Interested in starting your own entrepreneurial journey in personal care but unsure what to expect? Then read up on our interview with Lisa Strain, Co-Founder of Kari Gran Skincare, located in Seattle, WA, USA.
What's your business, and who are your customers?
I’m the co-founder of Kari Gran Skincare. For over ten years, we’ve been pioneers in the clean beauty space. Kari (other co-founder) and I were friends from our real estate days. We jumped into the heavily competitive beauty industry as a second career without any experience in e-commerce. Whew, we definitely have had to learn as we grow.
When we started Kari Gran, I was in my 50s, and Kari was in her 40s. Our customers reflect us, women over 40 who are looking for effective, straightforward solutions for their changing skin due to natural estrogen depletion (aka dry skin). Our simple oil-based formulas focus on health and hydration, not youth and perfection.
Tell us about yourself
Well, I’ve led many career lives all in Seattle (my hometown). In my teens, I worked at my father’s glass business and at Nordstrom, where I learned the value of customer service. After college, I worked in advertising. One of my customers was Roman Meal bread, if you remember them.
I then moved to real estate and spent 20 years selling high-end homes. I’m extremely self-motivated and have a true entrepreneurial spirit. The saying at Kari Gran Skincare is that Kari is the inventor, and I’m the instigator.
What's your biggest accomplishment as a business owner?
Making payroll for ten years. Anyone with employees will completely get this—it’s the pressure that never goes away, but another big accomplishment is holding to our core philosophies from day one. We’re a simple, natural, and purposeful company. Kari is the formulator and manages the product side. My heart has been on our impact on the environment and giving back to our community. From day one, we’ve used sustainable packaging, recycled, and worked with partners who also share our philosophy.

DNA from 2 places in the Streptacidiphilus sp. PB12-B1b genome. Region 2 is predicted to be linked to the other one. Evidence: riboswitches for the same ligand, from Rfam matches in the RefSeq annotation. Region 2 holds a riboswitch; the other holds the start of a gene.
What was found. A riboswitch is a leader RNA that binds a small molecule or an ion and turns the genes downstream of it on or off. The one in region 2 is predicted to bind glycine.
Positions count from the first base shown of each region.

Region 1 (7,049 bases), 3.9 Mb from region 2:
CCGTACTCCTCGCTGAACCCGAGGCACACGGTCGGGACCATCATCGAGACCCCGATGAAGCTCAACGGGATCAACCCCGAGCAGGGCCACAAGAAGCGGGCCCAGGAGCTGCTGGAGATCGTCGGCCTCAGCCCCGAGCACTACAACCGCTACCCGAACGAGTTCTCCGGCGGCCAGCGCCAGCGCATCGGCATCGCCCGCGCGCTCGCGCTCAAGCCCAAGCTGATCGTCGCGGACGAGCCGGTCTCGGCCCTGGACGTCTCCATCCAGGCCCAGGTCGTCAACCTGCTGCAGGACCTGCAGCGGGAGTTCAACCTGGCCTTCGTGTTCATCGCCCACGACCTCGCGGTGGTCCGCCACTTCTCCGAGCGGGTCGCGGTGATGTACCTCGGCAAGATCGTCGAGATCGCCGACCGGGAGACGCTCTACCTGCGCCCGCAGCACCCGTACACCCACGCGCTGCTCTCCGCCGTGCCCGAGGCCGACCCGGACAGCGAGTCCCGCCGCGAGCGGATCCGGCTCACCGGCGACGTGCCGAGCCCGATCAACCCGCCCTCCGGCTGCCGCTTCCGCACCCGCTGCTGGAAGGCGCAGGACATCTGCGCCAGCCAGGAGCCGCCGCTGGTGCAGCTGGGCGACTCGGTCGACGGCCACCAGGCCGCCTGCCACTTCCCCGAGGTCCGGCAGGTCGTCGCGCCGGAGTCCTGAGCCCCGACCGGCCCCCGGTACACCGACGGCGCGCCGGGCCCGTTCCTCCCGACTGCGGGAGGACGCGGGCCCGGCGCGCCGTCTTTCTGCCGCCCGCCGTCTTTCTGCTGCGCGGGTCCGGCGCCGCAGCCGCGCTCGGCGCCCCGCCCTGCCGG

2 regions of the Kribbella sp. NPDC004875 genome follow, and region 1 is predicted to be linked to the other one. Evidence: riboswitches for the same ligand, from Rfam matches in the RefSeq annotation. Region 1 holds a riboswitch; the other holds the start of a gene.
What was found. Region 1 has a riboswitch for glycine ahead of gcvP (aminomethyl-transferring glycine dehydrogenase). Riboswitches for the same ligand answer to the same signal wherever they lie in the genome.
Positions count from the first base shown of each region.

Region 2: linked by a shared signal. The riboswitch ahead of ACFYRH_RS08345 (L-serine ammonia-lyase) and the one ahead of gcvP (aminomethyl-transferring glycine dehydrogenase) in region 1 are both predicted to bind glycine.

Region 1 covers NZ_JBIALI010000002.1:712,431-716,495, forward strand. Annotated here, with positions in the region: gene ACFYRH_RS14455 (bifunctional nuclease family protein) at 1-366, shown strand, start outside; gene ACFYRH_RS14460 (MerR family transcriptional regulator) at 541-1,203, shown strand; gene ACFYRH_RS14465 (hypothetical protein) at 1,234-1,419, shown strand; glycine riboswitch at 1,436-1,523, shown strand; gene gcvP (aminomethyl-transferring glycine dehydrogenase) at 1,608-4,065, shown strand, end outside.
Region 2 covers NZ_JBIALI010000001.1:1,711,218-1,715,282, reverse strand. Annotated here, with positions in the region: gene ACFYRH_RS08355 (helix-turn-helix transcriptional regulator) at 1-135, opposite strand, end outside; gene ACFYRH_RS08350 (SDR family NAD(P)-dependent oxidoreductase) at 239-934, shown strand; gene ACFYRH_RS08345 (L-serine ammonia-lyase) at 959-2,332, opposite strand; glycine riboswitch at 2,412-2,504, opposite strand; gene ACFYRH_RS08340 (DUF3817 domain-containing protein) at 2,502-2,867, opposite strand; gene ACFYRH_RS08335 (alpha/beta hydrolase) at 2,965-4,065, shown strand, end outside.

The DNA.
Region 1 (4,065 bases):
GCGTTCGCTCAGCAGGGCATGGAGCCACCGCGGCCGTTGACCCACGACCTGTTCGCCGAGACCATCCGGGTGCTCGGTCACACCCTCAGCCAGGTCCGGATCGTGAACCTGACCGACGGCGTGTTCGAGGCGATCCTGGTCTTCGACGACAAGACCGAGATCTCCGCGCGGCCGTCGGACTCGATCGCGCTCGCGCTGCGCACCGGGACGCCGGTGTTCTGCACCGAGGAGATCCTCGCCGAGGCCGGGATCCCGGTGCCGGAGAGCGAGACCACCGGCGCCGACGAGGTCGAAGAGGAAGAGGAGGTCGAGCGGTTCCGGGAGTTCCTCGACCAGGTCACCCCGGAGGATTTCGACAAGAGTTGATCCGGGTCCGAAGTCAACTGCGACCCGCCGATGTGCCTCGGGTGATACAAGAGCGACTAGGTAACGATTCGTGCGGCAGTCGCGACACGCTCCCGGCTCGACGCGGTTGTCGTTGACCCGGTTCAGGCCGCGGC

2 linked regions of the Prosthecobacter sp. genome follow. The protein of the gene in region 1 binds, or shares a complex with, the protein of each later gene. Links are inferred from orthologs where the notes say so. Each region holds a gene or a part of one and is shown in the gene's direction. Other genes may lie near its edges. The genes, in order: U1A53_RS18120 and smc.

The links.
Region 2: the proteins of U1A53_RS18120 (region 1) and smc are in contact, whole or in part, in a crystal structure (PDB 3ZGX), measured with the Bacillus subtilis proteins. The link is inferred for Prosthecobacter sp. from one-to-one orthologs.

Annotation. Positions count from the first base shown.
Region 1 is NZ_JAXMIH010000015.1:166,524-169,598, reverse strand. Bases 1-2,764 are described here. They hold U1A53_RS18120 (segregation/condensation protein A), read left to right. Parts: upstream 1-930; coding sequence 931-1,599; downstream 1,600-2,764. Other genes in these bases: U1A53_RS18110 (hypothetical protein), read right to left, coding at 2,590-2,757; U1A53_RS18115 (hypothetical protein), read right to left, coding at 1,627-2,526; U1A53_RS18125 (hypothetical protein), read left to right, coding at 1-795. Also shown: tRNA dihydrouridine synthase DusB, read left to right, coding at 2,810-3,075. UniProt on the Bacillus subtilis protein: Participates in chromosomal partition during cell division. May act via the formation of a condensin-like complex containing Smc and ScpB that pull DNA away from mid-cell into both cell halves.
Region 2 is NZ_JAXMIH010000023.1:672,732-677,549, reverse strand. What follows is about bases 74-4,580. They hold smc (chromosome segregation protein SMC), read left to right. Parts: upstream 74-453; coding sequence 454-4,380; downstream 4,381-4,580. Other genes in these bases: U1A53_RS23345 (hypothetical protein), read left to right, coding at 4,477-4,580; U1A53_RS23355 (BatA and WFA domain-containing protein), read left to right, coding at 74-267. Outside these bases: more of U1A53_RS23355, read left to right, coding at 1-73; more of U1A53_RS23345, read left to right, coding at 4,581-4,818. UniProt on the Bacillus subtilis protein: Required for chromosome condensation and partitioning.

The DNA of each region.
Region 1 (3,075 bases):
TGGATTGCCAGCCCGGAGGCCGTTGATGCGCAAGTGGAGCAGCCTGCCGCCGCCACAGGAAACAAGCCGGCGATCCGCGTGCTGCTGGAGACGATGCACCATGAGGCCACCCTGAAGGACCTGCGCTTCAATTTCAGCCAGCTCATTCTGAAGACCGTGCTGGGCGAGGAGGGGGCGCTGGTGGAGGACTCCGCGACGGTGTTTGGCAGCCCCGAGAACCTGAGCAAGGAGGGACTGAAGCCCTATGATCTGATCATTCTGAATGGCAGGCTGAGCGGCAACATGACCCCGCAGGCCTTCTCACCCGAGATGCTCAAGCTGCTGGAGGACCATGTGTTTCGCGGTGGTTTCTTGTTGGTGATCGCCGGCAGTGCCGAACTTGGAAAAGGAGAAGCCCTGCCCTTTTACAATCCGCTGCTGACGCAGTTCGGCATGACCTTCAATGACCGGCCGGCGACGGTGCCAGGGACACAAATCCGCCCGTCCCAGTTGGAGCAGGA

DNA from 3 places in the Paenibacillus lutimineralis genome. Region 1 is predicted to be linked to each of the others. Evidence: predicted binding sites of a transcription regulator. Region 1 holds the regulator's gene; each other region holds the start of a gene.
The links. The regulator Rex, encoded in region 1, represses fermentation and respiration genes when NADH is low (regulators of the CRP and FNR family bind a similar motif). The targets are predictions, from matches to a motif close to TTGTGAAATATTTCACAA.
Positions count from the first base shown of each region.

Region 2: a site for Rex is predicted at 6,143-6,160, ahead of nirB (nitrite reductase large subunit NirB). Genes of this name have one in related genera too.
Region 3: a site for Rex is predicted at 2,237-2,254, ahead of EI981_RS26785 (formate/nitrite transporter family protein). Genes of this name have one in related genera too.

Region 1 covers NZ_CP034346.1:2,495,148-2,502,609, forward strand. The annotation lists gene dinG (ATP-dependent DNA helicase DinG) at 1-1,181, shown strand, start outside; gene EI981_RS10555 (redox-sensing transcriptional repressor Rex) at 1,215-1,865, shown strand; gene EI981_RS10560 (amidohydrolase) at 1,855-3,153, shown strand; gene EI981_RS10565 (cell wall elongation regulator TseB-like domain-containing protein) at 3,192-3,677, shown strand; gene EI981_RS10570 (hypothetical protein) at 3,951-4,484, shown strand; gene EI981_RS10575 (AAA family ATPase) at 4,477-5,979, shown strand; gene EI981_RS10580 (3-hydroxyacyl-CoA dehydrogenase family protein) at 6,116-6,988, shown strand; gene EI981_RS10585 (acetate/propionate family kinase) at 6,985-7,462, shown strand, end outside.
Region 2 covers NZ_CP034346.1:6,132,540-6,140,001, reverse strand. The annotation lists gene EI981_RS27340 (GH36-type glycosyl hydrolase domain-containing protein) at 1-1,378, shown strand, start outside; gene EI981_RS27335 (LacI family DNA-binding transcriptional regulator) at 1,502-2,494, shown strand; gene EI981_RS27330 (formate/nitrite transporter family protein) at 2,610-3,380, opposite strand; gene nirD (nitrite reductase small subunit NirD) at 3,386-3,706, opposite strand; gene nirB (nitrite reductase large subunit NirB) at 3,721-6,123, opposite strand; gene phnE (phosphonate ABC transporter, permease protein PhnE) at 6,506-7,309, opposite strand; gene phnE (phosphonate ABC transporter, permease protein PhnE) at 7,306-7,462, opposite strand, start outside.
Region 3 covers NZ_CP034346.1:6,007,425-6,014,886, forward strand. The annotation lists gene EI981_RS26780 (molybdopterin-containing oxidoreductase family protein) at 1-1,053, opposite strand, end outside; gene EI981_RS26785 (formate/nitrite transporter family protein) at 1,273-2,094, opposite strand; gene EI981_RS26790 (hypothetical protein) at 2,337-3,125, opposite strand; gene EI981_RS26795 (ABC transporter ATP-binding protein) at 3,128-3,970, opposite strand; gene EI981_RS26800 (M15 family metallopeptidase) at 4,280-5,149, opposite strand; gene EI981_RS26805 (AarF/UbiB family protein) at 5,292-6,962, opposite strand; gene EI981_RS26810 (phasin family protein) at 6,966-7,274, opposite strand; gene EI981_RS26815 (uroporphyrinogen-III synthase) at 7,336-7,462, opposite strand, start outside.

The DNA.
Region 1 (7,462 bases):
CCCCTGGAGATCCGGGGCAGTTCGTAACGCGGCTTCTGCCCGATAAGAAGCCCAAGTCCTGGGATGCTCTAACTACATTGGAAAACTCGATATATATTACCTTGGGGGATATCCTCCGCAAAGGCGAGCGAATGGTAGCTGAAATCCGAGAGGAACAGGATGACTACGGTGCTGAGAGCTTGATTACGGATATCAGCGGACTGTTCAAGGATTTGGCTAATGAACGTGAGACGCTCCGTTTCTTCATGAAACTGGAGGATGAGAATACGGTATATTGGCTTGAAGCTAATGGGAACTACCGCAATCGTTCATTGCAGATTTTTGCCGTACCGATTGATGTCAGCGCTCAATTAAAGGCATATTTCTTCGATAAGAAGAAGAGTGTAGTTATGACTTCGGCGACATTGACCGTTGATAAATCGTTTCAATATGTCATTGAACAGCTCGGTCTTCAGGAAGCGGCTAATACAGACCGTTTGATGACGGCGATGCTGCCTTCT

In fact, we once turned down a major retailer because they wanted to individually polybag lip whips for shipment. And we’ve never produced a plastic sample pack. I’m also a firm believer in giving back to our community. We tend to give more to the gritter organizations. As we say, we might be small, but small can be mighty too. You are never too small to give and help.
What's one of the hardest things that come with being a business owner?
One of the hardest has been being a woman-run business and trying to raise investment money. It’s a sobering fact that women-owned businesses attracted only 2.3% of venture investment dollars in 2020, and that was down from the HIGH of 2.8% the year before. It’s hard for women to get funding, yet women-owned businesses have a higher success rate.
What are the top tips you'd give to anyone looking to start, run and grow a business today?
- As my gramma Margie would say, it’s not for sissies.
You must love “the win” but still be able to pick yourself up after a real trouncing and try again.
- You can’t keep your failures a secret because that will eat away at your confidence. Own it and move on.
- Let go of the belief that a founder manages all the big thinking and decision-making. Every job within the business must be done. Nothing is above or below what a “title” dictates.
Where can people find you and your business?
If you like what you've read here and have your own story as a solo or small business entrepreneur that you'd like to share, then please answer these interview questions. We'd love to feature your journey on these pages.
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